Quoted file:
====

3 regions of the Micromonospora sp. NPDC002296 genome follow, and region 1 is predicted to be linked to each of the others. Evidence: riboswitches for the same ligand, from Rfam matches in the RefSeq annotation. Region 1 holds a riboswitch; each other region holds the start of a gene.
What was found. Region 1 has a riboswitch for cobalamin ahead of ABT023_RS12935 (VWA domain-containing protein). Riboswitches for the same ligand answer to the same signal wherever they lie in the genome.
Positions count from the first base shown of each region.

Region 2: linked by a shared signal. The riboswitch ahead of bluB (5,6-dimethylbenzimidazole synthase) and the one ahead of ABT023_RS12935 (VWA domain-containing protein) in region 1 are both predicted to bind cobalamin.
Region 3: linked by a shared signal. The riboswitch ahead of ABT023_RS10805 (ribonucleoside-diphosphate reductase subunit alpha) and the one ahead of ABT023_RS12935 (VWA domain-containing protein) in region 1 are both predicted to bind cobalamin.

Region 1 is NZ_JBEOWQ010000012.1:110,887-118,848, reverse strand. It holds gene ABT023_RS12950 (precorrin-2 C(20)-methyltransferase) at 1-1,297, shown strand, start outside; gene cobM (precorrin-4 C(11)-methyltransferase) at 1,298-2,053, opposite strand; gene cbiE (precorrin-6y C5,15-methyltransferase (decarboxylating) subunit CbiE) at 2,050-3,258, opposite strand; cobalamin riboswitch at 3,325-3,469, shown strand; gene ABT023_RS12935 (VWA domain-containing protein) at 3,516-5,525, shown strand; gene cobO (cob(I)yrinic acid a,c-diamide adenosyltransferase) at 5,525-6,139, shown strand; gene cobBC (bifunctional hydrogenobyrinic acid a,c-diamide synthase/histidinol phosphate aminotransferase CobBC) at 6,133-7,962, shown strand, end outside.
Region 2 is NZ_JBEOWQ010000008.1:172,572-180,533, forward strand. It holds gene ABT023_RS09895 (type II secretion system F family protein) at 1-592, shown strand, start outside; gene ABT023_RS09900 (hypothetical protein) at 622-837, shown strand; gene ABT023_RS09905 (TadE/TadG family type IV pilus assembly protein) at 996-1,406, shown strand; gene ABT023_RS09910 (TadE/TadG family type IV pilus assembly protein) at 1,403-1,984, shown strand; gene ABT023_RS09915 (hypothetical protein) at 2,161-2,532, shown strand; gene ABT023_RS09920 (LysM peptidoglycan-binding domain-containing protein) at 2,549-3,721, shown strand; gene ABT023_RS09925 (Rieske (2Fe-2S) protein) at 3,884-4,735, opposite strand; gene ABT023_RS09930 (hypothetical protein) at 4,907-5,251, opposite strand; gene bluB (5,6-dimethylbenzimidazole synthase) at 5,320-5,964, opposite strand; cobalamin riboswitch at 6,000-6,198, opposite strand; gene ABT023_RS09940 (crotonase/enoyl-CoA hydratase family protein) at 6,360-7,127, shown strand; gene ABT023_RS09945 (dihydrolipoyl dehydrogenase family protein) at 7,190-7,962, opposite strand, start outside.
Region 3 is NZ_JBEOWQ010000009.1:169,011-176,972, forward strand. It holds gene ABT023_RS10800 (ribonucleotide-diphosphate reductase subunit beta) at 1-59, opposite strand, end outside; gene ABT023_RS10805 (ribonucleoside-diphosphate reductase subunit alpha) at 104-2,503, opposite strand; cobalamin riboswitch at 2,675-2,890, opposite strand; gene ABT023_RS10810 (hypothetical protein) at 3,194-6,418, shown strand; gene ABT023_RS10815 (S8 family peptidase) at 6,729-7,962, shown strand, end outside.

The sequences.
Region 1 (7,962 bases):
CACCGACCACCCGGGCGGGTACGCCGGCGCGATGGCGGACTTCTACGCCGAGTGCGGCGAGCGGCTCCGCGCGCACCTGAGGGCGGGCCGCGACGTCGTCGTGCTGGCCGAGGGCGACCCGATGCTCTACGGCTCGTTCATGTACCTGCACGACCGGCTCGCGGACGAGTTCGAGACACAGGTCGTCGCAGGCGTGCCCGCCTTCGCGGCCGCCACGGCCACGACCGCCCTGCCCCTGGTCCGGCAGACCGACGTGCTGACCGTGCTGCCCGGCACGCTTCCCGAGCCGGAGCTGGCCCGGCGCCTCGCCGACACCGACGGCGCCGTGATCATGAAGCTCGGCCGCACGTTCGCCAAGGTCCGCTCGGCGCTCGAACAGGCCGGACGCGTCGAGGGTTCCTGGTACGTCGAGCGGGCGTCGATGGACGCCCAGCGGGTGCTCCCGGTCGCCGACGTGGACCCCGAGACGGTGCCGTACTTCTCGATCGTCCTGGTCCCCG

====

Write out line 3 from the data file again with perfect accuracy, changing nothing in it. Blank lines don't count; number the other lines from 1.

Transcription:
Positions count from the first base shown of each region.